Posted by: dougery | March 28, 2012

My Year of Westerns, Part Six: Posse (1993)

I don’t often reference a movie’s poster, but why don’t you take a second look at that cast listing. Big Daddy Kane. Tone Loc. Stephen Baldwin. Billy Zane. To say this western has a rather unorthodox cast is, well, not so much of an understatement as a subterraneanstatement. But then again Mario Van Peebles’s  Posse (1993) is not like any western I have ever seen. Hell, its not quite like any movie I’ve ever seen. It is perhaps what The Wild Bunch would be if it had contracted a particular virulent form of Moulin Rouge with the latter’s frenetic energy and anachronisms filtered through Marx’s critique of capital by way of the slow, insidious evil of race relations in America at the dawn of the 20th century. Yes, it is all those things and sometimes the result is one big mess. But other times this film is a kind of schizophrenic genius.

There is quite a bit of levity in a film dealing with so much race, class, and politics. A kind of slapstick humor runs through the early portions, centering most often on Zane and Baldwin, which can’t be accidental. Peebles has turned the two most prominent white characters in his film into jesters or comic relief which is a nice reversal of the token black side-kick role which so often fills the same slot, and not just in Westerns. Baldwin’s Little J is a goof and fuck-up, and the MTV style jump-cuts (similar to say, the editing of Natural Born Killers) love finding his grinning mug and zooming in close on his gold tooth. Meanwhile Zane plays a corrupt colonel who wears an eye-patch through much of the film. He is in full-on ham mode, but that’s alright since almost everyone else is too. The ‘movement’ of the plot centers around Jesse Lee (Peebles himself) and his gang riding off with some Spanish Gold, and Colonel Graham in pursuit.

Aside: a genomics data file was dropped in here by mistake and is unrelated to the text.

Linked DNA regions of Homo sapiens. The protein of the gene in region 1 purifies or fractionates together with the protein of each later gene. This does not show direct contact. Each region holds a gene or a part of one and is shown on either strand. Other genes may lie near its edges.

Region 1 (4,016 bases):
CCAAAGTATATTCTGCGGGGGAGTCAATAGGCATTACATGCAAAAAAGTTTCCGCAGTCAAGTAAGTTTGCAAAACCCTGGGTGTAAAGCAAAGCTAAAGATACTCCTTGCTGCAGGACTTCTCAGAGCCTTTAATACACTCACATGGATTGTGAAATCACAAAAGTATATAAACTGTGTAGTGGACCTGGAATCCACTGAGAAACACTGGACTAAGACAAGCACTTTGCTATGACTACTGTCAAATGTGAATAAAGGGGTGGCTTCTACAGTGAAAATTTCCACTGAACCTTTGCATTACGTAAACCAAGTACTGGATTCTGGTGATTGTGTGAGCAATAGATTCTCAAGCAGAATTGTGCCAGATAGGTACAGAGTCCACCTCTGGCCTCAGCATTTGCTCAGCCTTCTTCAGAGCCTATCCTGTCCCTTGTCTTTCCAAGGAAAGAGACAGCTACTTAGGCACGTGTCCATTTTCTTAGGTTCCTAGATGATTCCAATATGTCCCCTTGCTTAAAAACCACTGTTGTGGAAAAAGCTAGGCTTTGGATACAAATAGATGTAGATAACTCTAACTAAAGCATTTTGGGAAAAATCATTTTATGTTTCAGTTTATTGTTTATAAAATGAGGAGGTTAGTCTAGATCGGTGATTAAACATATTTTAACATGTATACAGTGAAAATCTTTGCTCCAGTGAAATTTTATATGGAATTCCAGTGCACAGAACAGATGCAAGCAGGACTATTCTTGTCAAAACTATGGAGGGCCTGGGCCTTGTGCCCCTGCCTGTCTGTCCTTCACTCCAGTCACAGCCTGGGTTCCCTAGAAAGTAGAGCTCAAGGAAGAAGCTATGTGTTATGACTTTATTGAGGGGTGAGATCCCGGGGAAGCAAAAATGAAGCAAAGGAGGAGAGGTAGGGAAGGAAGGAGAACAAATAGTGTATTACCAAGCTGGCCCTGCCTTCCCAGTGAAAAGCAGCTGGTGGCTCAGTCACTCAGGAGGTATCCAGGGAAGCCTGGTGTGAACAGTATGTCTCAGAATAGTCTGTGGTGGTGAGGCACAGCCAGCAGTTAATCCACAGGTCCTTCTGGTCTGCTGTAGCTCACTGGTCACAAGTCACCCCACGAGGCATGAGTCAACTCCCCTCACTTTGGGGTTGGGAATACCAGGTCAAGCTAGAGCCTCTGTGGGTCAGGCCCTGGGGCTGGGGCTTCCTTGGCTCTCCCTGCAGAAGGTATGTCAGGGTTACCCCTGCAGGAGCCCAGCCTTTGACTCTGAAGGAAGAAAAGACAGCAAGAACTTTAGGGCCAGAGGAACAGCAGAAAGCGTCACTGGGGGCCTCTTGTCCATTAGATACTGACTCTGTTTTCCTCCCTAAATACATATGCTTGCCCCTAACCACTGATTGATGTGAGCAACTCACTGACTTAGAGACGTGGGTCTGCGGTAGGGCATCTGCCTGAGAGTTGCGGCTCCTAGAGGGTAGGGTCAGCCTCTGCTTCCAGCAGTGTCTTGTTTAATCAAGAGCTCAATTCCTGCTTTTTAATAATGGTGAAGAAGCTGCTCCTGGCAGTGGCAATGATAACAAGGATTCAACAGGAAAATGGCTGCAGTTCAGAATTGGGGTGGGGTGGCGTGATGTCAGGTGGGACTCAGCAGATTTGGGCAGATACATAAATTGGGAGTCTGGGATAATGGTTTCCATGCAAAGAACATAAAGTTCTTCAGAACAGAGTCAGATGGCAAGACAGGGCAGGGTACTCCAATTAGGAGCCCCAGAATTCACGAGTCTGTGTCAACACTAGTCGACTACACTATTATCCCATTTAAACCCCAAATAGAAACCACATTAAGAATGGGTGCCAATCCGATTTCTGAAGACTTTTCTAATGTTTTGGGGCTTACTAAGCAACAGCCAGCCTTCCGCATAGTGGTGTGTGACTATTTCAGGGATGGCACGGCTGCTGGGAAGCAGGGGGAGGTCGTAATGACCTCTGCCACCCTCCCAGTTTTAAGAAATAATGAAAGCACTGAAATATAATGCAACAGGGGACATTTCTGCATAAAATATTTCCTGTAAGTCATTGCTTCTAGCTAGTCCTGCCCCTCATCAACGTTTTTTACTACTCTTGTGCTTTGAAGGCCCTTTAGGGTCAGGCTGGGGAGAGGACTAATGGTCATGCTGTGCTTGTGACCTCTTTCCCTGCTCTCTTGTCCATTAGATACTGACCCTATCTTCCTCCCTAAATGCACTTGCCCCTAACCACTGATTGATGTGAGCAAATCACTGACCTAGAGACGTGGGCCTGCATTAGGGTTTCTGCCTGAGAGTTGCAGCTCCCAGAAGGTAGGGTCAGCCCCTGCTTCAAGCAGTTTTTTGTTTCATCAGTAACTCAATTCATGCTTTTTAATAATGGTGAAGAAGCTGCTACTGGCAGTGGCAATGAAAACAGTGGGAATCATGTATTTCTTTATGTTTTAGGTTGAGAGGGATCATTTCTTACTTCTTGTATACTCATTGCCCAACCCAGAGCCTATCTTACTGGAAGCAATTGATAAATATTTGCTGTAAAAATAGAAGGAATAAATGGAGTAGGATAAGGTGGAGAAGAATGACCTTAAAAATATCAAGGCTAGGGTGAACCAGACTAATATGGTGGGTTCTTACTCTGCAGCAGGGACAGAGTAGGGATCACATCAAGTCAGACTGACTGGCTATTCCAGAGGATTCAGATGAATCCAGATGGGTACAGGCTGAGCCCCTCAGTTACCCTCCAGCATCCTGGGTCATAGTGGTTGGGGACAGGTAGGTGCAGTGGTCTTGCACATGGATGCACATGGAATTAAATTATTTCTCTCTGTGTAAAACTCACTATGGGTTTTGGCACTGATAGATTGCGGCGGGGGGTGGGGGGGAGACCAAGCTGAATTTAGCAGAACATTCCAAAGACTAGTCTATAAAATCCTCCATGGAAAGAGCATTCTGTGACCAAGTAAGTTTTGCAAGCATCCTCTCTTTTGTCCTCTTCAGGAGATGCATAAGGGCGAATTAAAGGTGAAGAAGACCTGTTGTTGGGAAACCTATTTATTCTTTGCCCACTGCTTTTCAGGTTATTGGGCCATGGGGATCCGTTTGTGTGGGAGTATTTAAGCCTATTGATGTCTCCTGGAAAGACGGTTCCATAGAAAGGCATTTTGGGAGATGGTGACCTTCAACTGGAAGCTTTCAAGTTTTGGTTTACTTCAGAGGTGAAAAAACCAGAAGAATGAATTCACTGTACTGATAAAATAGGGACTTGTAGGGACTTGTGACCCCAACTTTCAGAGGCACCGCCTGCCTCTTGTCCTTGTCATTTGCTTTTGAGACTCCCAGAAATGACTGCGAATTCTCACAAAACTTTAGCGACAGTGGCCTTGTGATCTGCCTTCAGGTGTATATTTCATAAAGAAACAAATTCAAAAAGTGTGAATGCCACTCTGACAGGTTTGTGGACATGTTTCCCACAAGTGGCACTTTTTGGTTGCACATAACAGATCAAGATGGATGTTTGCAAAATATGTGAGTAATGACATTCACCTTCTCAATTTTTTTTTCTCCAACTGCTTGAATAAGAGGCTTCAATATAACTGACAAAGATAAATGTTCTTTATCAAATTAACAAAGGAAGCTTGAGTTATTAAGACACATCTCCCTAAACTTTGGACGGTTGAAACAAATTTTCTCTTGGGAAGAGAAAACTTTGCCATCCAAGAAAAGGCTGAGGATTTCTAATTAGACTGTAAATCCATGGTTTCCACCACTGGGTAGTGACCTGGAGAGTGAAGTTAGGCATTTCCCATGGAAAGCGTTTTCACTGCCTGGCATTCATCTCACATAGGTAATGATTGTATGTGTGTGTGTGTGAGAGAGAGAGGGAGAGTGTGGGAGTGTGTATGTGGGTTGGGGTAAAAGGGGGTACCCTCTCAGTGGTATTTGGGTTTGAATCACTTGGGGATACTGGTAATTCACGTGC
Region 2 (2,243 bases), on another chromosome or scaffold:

The film has an adept way of quoting westerns, of inserting references, particularly visual ones. There are just enough shots of the posse riding west through snow, etc. There is a poker game. A church raising (though if I remember correctly that one’s in a flashback). There are prostitutes and piano players, bat-wing doors, sheriffs, and Chinese slave laborers helping the railroad extend west. But all of these inclusions feel non-essential, like words in a conversation where everything important is conveyed through a subtle gesture here and a furrowed brow there.

At stake here is the following premise. That Blacks made up a much larger percentage of ‘westerners’ than are traditionally depicted in film and fiction, perhaps as many as 8,000 or one out of every 4  cowboys. Many of these were ex-slaves, and for one infinitesimally small moment it looked like blacks would get to participate in the taming and settling of the west. The town of Freemanville in Posse, is a kind of Black utopia, and one of the darkest themes of the film revolves around the railroad heading west toward the town, making the land soon to be very valuable indeed. Yet Bates, the white sheriff of the neighboring town of Cutterstown, strikes a shady deal with the his opposite number in Freemanville, Deputy Carver. Carver is going to run off with the deeds to all the land and split the proceeds with Bates. The black inhabitants of Freemanville who stand to become very rich will find themselves once again with their pockets turned out.

Peebles is arguing that the omission of Black cowboys is as much an issue of property and money as it is an issue of race. Even the bullets Jesse Lee has forged to kill ‘the demons of his past’ are made of gold. So as silly as some of the lighter moments of Posse can be, and these portions must contribute to the film’s poor grades from say, viewers on Netflix who need their westerns as dry and humorless as a bleached cattle skull, there is a lot of heavy, vital stuff stitched into the seams of this one that is too important to ignore.

Grade: Full House (10s over 8s)


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